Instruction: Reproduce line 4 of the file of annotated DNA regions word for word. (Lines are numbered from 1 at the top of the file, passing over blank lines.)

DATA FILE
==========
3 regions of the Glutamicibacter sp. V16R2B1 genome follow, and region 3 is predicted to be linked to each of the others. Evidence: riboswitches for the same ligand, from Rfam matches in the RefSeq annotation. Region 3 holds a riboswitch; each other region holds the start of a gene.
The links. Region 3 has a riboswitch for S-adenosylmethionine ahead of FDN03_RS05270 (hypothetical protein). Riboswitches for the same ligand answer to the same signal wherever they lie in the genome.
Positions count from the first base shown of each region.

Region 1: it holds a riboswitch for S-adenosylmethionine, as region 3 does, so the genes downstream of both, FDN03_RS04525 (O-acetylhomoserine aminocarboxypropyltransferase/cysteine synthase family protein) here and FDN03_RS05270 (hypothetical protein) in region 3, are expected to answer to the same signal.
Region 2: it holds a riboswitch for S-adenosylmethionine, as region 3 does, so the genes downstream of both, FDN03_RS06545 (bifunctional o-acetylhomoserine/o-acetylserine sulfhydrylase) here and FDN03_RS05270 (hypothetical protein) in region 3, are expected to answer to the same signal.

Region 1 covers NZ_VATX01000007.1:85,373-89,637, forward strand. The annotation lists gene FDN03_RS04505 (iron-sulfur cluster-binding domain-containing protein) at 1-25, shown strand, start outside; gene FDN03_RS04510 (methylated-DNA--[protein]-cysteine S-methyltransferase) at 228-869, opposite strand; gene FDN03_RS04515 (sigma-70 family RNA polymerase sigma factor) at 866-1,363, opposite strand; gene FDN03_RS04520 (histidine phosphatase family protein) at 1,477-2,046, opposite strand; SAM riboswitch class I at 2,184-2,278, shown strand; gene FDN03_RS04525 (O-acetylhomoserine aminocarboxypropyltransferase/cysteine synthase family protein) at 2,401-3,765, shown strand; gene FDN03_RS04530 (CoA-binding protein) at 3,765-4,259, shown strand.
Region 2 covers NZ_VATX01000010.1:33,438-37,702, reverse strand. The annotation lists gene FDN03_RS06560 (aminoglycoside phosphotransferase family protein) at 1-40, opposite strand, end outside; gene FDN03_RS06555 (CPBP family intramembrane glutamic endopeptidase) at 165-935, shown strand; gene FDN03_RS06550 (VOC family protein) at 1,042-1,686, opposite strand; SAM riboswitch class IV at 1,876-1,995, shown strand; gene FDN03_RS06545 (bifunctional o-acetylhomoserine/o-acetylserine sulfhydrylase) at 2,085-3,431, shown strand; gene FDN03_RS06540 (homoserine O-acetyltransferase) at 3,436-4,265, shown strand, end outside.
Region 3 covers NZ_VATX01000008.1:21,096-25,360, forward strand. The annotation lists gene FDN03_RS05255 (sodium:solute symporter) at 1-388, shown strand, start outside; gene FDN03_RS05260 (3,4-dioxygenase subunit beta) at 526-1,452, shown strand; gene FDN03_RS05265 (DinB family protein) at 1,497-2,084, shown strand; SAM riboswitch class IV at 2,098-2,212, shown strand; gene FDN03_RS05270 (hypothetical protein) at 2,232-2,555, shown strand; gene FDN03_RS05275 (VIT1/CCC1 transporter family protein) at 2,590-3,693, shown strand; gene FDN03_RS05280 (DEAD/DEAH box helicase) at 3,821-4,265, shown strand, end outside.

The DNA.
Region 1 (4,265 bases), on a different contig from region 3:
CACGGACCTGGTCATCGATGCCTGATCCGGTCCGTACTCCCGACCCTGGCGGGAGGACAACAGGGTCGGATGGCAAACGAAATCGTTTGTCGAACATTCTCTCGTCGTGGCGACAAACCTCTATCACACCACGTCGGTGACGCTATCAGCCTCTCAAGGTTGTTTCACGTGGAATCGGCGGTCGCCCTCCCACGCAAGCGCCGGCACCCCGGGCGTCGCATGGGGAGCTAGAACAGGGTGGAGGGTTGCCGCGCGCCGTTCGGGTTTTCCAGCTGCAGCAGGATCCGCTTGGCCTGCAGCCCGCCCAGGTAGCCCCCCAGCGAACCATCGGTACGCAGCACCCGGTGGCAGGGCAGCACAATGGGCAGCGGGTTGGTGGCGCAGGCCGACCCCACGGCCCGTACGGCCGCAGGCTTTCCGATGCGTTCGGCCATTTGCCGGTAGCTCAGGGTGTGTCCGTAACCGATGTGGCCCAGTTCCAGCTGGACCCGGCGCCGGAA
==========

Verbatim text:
Region 1: it holds a riboswitch for S-adenosylmethionine, as region 3 does, so the genes downstream of both, FDN03_RS04525 (O-acetylhomoserine aminocarboxypropyltransferase/cysteine synthase family protein) here and FDN03_RS05270 (hypothetical protein) in region 3, are expected to answer to the same signal.